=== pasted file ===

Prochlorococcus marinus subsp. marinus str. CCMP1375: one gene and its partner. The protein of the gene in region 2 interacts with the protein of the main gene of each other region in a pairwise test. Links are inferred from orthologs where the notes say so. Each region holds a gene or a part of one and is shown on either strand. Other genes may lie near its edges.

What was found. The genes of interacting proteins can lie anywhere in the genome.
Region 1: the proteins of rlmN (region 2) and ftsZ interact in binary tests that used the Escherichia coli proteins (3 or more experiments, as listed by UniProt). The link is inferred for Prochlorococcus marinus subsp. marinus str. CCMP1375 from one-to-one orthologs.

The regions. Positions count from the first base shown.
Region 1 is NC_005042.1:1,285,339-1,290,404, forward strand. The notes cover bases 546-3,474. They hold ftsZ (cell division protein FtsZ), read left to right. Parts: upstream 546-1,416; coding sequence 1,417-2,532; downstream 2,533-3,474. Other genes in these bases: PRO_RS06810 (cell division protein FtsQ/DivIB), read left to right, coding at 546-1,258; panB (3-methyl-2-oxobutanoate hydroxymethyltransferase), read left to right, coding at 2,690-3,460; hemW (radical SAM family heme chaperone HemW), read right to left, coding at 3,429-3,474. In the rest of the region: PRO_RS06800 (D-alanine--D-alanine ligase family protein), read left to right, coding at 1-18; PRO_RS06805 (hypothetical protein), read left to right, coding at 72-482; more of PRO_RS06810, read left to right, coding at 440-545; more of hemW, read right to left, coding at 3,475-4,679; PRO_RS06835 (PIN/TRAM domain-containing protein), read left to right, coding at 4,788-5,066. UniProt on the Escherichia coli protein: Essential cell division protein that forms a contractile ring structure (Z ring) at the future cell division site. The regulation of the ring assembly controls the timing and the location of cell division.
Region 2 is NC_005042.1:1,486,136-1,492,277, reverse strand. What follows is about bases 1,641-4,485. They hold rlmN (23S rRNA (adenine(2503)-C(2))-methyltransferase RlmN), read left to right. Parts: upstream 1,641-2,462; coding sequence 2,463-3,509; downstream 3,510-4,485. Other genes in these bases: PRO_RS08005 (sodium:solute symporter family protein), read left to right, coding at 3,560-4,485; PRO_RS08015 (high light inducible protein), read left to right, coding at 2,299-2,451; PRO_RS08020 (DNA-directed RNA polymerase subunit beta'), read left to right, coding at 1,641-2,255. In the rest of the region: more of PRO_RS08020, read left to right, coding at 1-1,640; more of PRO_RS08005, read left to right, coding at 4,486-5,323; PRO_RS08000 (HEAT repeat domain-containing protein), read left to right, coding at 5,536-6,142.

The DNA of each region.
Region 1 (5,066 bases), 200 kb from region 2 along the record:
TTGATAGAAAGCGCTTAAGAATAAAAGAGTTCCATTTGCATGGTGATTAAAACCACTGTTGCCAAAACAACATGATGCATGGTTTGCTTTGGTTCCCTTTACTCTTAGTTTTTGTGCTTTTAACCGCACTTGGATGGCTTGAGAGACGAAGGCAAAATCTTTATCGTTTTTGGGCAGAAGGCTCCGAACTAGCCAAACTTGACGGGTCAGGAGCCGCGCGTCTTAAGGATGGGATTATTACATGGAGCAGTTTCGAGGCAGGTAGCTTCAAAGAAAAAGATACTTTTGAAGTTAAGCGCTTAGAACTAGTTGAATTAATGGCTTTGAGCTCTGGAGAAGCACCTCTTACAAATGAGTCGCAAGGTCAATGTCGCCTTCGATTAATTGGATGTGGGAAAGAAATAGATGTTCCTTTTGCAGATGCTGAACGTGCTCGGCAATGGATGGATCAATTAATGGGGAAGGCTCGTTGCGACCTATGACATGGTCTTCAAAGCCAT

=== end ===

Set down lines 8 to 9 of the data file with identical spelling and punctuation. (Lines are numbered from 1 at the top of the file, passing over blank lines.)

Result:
Region 1 (5,066 bases), 200 kb from region 2 along the record:
TTGATAGAAAGCGCTTAAGAATAAAAGAGTTCCATTTGCATGGTGATTAAAACCACTGTTGCCAAAACAACATGATGCATGGTTTGCTTTGGTTCCCTTTACTCTTAGTTTTTGTGCTTTTAACCGCACTTGGATGGCTTGAGAGACGAAGGCAAAATCTTTATCGTTTTTGGGCAGAAGGCTCCGAACTAGCCAAACTTGACGGGTCAGGAGCCGCGCGTCTTAAGGATGGGATTATTACATGGAGCAGTTTCGAGGCAGGTAGCTTCAAAGAAAAAGATACTTTTGAAGTTAAGCGCTTAGAACTAGTTGAATTAATGGCTTTGAGCTCTGGAGAAGCACCTCTTACAAATGAGTCGCAAGGTCAATGTCGCCTTCGATTAATTGGATGTGGGAAAGAAATAGATGTTCCTTTTGCAGATGCTGAACGTGCTCGGCAATGGATGGATCAATTAATGGGGAAGGCTCGTTGCGACCTATGACATGGTCTTCAAAGCCAT